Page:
Ament suggested that the state freeze PERA and initiate a sustainable program for new state employees.

Hasan disagreed, “Over my dead body will PERA be bailed out by Colorado taxpayers!

“Don’t put anyone else on PERA,” said Hasan, who called for privatizing the entire system.

Hasan said that PERA needs to raise the age of retirement from 50 years old to 65, pay the benefits to current enrollments in the program and then, contract services to private sector companies which will pay benefits and retirement pensions.

Landgraf ventured into rocky territory when she read the question, “What would you do if you found out that your opponent was violating ethics by giving people money and asking them to give it back as a campaign donation?”

The candidates looked baffled; members of the audience giggled and whispered throughout the room.

“That is a campaign finance violation and it should be reported to the Secretary of State (Bernie Buescher),” declared Walker.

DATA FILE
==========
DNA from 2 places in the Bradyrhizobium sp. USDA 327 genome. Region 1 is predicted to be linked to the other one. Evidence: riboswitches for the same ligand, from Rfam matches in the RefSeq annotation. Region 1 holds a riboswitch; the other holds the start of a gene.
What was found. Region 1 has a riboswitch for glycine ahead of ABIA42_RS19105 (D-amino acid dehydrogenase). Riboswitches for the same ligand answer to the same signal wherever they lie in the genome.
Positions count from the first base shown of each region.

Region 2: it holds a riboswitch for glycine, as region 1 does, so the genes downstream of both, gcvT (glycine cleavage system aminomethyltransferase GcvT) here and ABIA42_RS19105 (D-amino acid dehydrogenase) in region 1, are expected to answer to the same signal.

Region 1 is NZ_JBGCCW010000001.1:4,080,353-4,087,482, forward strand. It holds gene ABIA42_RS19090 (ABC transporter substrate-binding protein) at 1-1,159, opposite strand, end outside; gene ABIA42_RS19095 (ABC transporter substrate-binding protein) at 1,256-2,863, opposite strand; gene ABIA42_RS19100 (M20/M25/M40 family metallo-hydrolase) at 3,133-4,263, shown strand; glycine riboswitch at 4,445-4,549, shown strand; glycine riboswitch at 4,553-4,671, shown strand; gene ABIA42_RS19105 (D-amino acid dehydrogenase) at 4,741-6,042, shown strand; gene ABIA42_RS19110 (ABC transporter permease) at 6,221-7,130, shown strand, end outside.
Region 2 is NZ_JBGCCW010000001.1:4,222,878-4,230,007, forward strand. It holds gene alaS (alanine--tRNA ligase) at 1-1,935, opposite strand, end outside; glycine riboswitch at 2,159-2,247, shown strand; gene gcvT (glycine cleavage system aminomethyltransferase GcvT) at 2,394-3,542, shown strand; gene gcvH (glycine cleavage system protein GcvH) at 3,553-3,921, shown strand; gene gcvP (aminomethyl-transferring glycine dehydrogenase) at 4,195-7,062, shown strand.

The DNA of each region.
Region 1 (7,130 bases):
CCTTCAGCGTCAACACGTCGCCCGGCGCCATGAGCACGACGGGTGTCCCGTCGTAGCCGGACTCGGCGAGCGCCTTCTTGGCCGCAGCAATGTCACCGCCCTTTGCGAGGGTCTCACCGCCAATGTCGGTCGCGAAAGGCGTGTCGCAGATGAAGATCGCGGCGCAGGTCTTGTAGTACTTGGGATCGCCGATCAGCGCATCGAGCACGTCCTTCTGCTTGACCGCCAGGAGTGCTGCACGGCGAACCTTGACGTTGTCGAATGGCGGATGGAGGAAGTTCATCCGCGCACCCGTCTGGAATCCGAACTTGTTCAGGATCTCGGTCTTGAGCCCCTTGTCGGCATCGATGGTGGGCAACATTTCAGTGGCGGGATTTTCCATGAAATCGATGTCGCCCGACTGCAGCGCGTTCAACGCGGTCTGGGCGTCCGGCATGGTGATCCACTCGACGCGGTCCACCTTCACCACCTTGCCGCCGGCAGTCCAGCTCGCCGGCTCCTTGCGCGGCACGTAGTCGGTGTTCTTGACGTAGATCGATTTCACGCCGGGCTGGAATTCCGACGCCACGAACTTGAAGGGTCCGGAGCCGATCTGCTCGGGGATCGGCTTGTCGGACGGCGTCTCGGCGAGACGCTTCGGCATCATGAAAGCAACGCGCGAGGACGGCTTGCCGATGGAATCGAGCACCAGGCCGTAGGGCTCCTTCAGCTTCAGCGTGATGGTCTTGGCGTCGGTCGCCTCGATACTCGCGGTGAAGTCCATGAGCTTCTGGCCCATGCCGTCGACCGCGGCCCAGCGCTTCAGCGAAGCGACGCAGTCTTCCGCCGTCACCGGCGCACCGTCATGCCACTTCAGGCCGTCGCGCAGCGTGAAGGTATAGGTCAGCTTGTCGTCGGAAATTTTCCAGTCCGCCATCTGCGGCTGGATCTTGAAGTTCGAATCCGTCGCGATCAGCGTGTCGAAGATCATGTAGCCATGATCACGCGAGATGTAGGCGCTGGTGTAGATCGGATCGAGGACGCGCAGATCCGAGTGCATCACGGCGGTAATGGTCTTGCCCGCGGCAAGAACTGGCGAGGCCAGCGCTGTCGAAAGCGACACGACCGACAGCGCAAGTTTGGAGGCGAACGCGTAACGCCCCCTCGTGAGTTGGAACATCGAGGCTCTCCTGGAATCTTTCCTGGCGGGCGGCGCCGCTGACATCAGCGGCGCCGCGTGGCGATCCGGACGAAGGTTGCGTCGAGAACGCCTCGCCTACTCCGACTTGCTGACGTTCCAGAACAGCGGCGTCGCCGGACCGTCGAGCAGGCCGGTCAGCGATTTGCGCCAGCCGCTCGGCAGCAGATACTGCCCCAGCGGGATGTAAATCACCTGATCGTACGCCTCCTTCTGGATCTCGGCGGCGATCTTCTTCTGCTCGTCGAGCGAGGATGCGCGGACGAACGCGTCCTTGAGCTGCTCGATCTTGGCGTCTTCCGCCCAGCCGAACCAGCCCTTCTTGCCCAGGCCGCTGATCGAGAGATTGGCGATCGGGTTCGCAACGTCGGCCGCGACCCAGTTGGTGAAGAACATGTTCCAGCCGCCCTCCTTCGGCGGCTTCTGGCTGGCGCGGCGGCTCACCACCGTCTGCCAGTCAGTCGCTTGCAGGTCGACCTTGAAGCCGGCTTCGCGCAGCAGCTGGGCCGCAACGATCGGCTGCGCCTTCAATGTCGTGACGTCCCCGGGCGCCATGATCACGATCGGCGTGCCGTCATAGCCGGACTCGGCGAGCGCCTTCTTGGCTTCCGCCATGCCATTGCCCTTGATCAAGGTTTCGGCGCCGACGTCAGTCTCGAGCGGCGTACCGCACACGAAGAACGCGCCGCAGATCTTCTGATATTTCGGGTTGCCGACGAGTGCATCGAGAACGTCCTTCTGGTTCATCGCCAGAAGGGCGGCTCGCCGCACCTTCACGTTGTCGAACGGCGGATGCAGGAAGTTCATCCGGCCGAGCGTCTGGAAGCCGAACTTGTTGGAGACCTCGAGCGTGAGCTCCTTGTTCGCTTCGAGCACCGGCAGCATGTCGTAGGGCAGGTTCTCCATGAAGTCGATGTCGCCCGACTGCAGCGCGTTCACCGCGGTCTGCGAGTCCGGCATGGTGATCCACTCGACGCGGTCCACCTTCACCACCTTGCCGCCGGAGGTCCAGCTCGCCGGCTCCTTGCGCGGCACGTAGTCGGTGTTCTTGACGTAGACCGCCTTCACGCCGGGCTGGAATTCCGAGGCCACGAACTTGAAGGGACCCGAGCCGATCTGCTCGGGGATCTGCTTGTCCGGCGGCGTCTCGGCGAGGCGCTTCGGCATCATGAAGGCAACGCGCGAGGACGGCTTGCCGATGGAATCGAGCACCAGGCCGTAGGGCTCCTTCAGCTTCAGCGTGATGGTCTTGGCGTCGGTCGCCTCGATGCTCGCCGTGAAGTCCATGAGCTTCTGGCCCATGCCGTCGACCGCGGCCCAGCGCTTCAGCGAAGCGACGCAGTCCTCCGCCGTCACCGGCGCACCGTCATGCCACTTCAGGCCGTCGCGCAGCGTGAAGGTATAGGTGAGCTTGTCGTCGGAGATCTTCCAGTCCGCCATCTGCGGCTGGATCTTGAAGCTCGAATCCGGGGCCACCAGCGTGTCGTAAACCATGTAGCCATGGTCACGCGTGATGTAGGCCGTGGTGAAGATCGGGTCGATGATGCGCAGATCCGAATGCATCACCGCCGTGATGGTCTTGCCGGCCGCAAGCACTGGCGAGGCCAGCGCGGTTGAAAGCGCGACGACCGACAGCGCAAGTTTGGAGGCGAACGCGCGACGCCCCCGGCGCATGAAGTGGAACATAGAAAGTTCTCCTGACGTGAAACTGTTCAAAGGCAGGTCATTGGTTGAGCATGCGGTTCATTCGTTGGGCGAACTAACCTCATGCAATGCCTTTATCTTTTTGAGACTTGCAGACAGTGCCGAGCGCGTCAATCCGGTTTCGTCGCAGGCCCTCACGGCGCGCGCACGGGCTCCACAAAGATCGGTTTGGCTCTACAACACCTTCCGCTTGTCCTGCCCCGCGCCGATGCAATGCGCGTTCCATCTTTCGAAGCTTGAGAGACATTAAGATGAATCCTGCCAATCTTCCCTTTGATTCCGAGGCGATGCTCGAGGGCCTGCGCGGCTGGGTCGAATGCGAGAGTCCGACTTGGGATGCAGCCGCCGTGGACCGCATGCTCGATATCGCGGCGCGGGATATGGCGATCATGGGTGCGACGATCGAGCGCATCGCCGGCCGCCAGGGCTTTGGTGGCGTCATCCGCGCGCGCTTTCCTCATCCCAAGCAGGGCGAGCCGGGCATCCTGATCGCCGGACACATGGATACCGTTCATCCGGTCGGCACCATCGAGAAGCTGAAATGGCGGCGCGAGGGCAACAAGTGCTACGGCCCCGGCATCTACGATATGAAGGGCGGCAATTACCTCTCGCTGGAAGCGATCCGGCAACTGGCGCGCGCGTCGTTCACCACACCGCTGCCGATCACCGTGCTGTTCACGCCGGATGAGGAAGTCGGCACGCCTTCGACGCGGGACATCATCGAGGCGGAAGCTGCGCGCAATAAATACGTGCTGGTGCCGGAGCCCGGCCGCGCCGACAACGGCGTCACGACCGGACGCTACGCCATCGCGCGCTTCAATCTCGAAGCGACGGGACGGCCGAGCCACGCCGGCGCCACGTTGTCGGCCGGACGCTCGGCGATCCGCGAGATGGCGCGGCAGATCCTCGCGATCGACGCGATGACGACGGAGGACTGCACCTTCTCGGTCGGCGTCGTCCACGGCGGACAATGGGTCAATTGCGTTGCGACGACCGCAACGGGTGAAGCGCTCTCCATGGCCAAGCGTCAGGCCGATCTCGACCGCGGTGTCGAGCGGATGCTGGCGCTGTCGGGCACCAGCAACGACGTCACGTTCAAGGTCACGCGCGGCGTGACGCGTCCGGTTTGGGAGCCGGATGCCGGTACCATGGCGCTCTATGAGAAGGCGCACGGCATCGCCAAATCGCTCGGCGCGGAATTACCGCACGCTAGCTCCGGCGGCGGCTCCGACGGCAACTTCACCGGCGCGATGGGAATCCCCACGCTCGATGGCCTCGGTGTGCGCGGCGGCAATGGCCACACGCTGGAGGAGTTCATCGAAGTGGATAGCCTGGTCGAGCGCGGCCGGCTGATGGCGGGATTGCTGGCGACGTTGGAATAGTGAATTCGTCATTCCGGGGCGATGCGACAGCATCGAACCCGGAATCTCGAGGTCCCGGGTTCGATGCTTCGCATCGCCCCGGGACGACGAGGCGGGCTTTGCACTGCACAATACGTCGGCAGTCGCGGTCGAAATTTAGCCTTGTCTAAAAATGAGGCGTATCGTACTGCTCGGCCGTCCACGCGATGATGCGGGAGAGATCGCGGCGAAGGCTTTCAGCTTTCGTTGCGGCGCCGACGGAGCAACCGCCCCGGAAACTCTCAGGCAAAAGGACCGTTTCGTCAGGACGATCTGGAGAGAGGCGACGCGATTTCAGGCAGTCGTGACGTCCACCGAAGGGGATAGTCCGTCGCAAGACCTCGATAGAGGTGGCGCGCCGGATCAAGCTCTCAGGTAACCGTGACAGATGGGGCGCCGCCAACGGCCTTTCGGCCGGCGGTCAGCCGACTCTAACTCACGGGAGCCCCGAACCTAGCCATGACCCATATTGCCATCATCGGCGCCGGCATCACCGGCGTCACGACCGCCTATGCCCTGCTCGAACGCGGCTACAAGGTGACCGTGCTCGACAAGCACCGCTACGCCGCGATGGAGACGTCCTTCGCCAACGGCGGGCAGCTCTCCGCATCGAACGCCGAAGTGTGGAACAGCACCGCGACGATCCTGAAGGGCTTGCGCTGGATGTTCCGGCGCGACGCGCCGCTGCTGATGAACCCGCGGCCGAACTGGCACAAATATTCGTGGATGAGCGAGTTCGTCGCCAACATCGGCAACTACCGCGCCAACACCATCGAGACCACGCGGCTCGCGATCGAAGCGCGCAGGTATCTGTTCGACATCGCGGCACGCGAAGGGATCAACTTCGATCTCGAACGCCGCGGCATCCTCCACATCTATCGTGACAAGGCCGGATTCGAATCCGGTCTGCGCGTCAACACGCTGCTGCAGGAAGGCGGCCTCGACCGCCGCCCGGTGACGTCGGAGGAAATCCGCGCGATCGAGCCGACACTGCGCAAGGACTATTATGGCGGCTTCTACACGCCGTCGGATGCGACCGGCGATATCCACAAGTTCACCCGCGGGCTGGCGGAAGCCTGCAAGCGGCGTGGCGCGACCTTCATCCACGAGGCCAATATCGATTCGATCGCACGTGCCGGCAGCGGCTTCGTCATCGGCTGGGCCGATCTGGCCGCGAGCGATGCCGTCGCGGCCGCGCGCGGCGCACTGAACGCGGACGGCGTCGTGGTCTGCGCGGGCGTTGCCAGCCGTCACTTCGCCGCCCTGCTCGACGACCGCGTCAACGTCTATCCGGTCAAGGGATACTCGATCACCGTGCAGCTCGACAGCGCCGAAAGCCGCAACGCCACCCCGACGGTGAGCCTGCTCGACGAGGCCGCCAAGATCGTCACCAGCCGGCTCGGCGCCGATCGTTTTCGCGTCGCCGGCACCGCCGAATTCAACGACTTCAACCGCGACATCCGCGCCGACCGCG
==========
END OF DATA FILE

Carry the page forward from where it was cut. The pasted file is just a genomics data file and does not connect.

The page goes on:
“It would be a risk that no candidate with integrity (running) for this office would want to be involved with,” he said, but added that if that had occurred, it would be a cause for “celebration” because the offending candidate would likely drop out of the race.

Ament said, “I’d just like say we’re not doing that — we’re working hard for every donation we receive.”

Hasan said that if a fellow candidate had violated campaign finance laws, it would be a matter between that individual and God.

“There are some punishments that God will take care of — not government. So I don’t feel it would be in my place to rat out a fellow Republican,” he explained.

“This question doesn’t need to be asked. You’ve got three good men running for this office — we’re not Democrats,” asserted Hasan.

The audience burst into laughter and applause.